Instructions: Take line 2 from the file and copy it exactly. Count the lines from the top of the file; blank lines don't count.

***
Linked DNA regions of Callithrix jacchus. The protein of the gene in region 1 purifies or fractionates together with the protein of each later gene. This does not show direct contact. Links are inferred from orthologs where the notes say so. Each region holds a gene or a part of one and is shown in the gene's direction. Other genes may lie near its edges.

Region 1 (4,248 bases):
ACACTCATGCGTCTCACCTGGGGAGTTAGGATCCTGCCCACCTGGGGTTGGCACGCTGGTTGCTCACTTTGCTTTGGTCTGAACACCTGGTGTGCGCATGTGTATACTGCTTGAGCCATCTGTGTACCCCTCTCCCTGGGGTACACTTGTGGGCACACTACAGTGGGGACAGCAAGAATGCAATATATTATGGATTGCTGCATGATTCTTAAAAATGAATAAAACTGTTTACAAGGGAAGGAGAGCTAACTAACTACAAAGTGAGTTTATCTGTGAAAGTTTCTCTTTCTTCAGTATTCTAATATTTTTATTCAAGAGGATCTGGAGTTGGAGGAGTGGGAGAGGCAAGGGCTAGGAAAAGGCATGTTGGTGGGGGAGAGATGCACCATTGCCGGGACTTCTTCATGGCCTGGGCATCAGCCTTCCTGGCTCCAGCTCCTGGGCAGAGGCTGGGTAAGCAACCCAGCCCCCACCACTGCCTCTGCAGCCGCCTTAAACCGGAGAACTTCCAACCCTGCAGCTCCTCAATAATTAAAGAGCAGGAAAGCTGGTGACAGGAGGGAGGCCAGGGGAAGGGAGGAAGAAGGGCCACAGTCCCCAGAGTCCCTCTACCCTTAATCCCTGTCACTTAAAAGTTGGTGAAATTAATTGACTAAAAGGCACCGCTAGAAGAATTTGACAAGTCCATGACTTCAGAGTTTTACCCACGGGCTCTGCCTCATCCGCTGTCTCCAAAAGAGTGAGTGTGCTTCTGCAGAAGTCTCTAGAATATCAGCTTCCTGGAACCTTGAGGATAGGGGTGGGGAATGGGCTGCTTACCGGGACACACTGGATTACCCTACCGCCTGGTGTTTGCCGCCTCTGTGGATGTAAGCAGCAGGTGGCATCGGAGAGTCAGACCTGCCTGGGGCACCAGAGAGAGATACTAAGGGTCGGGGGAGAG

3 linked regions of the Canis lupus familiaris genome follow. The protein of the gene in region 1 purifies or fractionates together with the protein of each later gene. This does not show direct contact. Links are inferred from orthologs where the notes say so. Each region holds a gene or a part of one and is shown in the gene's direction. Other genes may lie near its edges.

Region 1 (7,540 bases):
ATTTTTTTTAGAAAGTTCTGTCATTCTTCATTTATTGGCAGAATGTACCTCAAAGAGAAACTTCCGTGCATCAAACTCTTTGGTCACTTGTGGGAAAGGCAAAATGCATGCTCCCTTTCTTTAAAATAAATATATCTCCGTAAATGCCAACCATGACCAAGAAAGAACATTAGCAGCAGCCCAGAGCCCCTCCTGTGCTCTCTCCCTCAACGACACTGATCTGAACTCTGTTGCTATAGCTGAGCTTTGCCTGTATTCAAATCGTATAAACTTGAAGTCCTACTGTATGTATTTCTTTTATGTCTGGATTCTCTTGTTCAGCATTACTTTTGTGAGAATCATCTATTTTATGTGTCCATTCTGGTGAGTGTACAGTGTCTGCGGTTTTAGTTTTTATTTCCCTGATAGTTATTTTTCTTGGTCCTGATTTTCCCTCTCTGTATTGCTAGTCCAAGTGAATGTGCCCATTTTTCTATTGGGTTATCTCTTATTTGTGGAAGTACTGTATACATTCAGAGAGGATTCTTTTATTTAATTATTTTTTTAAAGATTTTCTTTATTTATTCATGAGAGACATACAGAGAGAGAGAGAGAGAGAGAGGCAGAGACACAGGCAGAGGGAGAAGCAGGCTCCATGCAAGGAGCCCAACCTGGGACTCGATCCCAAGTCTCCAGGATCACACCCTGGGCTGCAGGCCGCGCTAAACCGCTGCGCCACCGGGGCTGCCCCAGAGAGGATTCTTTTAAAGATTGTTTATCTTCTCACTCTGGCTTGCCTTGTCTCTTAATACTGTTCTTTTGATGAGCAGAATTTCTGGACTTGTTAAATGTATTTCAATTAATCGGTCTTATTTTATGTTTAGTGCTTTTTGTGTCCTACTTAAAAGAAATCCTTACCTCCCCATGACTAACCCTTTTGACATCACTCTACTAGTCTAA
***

Region 1 (4,248 bases):